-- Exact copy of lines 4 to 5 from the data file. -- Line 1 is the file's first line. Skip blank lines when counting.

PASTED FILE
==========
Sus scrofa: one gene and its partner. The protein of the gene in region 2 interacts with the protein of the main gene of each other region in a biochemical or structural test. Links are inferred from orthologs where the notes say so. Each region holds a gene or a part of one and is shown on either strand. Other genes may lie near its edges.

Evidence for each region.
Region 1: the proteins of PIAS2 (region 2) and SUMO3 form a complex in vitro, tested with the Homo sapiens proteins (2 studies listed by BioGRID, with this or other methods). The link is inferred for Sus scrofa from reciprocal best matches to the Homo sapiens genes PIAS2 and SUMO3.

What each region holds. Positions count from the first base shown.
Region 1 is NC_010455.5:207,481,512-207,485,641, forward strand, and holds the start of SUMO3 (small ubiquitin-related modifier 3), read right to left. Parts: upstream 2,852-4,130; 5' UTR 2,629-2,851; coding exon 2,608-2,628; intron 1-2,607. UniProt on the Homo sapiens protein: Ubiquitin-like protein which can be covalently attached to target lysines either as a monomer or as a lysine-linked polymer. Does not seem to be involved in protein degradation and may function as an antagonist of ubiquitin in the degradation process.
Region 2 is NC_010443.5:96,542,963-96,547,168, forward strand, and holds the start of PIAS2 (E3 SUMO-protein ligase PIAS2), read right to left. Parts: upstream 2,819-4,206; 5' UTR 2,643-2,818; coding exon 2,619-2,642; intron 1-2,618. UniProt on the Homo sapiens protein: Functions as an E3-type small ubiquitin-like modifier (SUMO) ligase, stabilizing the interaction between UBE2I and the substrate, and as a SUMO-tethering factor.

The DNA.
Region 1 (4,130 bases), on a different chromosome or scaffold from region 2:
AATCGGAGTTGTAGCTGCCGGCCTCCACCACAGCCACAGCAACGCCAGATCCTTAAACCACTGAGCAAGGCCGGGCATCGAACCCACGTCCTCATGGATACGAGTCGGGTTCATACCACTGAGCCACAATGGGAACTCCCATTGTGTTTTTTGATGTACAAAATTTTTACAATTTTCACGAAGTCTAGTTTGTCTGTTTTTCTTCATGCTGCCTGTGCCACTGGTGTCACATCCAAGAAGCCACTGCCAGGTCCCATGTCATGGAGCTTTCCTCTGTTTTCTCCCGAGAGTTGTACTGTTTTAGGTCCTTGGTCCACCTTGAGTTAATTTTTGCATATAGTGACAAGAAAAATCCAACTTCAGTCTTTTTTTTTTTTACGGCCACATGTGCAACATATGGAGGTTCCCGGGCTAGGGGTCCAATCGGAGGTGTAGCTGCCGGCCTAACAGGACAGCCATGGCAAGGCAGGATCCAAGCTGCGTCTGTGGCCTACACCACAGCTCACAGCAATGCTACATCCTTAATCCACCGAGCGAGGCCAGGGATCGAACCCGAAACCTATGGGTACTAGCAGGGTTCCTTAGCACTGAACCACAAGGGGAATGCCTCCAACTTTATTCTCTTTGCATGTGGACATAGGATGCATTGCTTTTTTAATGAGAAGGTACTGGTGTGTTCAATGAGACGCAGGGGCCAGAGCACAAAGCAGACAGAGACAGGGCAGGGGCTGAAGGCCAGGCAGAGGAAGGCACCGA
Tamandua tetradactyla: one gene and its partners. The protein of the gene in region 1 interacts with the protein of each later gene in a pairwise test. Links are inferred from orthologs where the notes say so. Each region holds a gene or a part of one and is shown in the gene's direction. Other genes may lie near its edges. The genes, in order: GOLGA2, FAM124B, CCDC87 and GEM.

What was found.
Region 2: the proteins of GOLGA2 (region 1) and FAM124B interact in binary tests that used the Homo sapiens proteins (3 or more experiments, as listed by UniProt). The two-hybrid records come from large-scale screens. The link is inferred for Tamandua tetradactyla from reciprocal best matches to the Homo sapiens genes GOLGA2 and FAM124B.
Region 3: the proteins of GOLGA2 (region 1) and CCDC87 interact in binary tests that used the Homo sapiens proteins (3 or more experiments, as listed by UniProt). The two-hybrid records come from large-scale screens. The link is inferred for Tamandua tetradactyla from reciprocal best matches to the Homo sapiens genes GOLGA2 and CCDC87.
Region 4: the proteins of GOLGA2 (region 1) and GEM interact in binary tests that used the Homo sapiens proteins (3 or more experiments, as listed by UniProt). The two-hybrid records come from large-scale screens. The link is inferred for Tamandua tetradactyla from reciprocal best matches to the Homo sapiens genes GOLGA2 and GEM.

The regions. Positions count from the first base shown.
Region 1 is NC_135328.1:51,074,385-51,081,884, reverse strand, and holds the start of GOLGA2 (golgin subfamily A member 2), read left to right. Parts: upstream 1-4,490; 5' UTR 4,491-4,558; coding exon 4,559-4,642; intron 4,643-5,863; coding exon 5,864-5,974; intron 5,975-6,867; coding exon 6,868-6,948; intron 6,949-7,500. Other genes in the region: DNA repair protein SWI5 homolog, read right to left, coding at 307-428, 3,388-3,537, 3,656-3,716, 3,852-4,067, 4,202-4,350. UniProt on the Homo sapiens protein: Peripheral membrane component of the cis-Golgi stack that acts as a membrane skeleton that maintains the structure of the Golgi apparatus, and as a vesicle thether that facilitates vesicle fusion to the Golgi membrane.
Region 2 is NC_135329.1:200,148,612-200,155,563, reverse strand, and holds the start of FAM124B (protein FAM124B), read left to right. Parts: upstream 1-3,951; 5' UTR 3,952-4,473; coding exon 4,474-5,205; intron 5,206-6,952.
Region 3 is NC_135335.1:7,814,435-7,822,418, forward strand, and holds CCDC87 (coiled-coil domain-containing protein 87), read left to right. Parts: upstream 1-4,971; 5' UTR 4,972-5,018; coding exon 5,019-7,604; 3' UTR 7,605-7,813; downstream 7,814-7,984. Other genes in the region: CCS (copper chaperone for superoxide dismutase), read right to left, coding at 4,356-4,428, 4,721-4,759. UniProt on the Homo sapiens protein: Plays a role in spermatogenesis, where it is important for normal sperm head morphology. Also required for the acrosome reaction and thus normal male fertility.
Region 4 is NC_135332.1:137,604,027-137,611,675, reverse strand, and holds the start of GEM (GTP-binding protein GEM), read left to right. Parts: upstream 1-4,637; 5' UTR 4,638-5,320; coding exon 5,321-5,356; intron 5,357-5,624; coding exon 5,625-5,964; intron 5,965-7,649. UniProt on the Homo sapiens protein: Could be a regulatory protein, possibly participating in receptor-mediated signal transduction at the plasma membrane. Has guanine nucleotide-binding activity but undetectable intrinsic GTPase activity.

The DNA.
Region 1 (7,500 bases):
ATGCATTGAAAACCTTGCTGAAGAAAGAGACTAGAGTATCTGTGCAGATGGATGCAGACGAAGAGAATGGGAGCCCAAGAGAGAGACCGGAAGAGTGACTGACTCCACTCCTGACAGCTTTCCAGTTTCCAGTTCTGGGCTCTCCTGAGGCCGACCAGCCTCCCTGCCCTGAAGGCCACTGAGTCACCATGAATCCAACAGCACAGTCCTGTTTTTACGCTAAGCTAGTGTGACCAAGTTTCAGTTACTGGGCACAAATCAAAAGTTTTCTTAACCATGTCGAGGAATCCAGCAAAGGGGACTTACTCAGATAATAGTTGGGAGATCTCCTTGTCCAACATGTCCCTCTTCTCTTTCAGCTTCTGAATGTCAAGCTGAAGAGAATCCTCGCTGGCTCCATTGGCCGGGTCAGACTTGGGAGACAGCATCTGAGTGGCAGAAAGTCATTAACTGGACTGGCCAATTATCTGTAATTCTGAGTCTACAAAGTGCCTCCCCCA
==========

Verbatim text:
What each region holds. Positions count from the first base shown.
Region 1 is NC_010455.5:207,481,512-207,485,641, forward strand, and holds the start of SUMO3 (small ubiquitin-related modifier 3), read right to left. Parts: upstream 2,852-4,130; 5' UTR 2,629-2,851; coding exon 2,608-2,628; intron 1-2,607. UniProt on the Homo sapiens protein: Ubiquitin-like protein which can be covalently attached to target lysines either as a monomer or as a lysine-linked polymer. Does not seem to be involved in protein degradation and may function as an antagonist of ubiquitin in the degradation process.